FDA Proposes New Rules to Defend against “Food Terrorism”

Friday, March 28, 2014
Food imports examined by Homeland Security agent (photo: Eric Risberg, AP)

The Food and Drug Administration (FDA) has decided to get into the counterterrorism game by proposing new rules to prevent the poisoning of the nation’s food supply.


Food processors and manufacturers, including those based overseas that ship to the U.S., would be required to take action to secure products and ingredients from “intentional adulteration,” under the regulations.


Don Kraemer, deputy director of the FDA's Center for Food Safety and Applied Nutrition, says the changes are necessary because food-based terrorism “has happened on a small-scale, and we’ve certainly studied it since 9/11 to assess what the potential impacts might be and they can be catastrophic,” he told Harvest Public Media.


One example took place in 1984, when followers of cult leader Bhagwan Shree Rajneesh infected salad bars at eight restaurants with salmonella in The Dalles, Oregon. More than 700 people became sick from the attack.


The FDA’s focus is not on restaurants, but food processing and storage facilities. Places like dairy farms, which maintain large volumes of liquids, and large-scale bakeries where multiple ingredients are mixed together would have to abide by the changes.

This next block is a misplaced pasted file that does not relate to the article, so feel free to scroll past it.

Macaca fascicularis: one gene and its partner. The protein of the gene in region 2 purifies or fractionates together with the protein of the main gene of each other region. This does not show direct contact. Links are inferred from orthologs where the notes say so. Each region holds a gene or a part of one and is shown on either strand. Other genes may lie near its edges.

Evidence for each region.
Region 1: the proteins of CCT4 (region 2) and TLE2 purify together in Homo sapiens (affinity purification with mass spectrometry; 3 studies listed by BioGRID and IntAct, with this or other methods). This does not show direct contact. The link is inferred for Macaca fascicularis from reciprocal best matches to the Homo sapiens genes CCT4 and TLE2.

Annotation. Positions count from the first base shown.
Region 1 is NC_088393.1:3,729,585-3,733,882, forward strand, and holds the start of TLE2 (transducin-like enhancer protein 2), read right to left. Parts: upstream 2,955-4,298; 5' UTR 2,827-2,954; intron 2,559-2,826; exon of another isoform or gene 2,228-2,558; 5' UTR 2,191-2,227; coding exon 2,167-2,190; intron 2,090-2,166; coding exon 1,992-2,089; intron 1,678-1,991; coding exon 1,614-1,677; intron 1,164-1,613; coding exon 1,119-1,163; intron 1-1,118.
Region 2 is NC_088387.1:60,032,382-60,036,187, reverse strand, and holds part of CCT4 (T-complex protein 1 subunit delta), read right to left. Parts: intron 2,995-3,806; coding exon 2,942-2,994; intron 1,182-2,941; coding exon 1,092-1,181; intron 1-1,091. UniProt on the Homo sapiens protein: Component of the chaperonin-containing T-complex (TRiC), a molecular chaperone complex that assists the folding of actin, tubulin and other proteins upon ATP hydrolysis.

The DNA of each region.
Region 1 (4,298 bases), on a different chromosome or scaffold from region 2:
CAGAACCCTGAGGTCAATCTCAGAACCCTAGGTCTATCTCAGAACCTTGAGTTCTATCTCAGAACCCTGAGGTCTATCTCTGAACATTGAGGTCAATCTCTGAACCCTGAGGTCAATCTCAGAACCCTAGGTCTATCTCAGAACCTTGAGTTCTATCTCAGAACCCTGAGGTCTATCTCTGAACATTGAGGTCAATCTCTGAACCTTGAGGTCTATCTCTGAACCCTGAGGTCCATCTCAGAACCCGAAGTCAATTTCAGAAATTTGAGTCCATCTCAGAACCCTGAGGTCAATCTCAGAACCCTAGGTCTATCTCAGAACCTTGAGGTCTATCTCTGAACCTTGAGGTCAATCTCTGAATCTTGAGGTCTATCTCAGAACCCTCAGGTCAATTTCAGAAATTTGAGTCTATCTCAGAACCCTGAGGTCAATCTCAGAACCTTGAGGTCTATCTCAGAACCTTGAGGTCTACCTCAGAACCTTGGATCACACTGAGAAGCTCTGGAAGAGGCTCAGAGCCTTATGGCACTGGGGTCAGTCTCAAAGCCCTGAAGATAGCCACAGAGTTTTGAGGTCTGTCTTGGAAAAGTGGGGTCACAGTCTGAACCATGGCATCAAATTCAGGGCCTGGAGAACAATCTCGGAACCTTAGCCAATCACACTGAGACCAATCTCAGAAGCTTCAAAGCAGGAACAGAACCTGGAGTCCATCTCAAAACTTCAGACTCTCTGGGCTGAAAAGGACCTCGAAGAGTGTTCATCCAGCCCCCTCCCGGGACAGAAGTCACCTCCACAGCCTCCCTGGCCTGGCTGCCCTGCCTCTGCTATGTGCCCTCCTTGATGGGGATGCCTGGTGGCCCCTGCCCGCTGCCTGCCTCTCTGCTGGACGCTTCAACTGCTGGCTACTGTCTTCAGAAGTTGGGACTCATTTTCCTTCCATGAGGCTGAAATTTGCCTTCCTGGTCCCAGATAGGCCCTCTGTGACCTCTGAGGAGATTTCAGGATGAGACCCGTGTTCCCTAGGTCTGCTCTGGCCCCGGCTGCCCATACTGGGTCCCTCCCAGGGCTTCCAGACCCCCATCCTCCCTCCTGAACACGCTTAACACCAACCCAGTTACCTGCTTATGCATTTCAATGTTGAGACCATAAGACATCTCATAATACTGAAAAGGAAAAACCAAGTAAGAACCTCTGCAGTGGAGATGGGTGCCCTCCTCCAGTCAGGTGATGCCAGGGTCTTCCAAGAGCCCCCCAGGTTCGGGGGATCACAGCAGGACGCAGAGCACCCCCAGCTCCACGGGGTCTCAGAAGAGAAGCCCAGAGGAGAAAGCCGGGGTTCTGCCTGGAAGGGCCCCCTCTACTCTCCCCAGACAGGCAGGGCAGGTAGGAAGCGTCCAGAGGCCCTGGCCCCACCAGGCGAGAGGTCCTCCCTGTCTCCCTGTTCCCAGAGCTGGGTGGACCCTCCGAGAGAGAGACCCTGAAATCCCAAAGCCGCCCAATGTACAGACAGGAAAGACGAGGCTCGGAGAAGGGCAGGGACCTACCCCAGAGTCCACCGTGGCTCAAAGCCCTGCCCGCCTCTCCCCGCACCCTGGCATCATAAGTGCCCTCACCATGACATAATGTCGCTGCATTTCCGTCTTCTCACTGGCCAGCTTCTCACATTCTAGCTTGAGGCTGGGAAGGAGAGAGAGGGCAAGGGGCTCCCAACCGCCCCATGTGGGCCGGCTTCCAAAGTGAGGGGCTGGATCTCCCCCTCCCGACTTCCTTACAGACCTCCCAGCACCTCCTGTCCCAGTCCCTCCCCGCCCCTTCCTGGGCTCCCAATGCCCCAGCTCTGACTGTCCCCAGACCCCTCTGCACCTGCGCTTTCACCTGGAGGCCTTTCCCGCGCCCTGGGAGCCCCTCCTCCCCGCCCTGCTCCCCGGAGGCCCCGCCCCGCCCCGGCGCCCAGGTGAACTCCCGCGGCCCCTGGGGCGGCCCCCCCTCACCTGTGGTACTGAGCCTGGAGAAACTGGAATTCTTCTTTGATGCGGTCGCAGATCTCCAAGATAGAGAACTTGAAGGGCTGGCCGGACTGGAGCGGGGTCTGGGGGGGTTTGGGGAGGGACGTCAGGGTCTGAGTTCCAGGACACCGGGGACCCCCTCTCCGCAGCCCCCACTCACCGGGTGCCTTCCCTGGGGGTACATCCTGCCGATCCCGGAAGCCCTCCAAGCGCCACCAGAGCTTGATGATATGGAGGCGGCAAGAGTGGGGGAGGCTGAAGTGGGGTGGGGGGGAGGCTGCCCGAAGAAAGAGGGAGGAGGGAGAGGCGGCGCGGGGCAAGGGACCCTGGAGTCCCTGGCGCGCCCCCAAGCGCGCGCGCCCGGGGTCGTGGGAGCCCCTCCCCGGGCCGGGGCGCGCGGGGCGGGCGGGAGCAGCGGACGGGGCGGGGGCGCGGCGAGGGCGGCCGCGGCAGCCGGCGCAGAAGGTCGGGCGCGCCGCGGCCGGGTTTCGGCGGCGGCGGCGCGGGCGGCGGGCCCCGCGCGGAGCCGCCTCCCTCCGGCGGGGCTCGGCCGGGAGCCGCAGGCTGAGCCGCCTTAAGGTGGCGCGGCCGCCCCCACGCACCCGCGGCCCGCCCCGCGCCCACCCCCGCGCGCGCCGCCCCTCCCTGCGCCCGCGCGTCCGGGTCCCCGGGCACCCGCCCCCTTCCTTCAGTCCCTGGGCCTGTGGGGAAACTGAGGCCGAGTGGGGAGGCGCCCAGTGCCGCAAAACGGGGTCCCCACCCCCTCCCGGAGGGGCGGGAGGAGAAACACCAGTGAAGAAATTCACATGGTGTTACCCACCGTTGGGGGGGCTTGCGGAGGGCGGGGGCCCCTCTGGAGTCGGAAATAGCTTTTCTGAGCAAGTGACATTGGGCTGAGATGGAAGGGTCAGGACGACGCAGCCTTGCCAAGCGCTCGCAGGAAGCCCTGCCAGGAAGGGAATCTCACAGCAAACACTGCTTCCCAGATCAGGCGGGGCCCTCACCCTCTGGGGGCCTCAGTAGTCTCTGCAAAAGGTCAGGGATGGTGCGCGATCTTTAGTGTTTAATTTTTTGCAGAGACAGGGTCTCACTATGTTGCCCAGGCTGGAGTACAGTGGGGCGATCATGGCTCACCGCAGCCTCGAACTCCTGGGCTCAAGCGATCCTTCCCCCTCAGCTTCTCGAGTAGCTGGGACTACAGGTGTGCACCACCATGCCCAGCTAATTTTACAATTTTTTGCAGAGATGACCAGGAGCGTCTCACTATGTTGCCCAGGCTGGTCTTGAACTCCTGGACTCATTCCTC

One terrorism expert, Peter Chalk at the RAND Corporation, says the American food supply has vulnerabilities.


“A lot of food processing manufacturers don’t practice rigid biosecurity,” Chalk told Harvest Public Media. Many food suppliers don’t employ such basic protections as using surveillance cameras, locking up warehouses, and failing to conduct background checks on temporary workers, he said. “So actually introducing a contaminant -- salmonella, botulism, mercury -- into the food chain would not be particularly difficult.”


A 2002 U.S raid on an al-Qaeda warehouse in Afghanistan turned up documents detailing plans to attack American agriculture. That this hasn’t happened yet could be due to terrorists’ preference for launching an attack that has a more visually alarming, bloodier impact, theorized Chalk. But an assault on the nation’s agricultural infrastructure could be just as damaging, if not more so. A Homeland Security report that assessed a hypothetical scenario in which foot-and-mouth disease is released on American livestock concluded that the impact on the U.S. economy would exceed $50 billion.

-Noel Brinkerhoff, Danny Biederman


To Learn More:

Focused Mitigation Strategies to Protect Food Against Intentional Adulteration (Regulations.gov)

Could Our Food Supply be a Target for Terrorists? (by Luke Runyon, Harvest Public Media)

FDA Proposes Rules To Prevent Terror Attack on U.S. Food Supply (Homeland Security Newswire)


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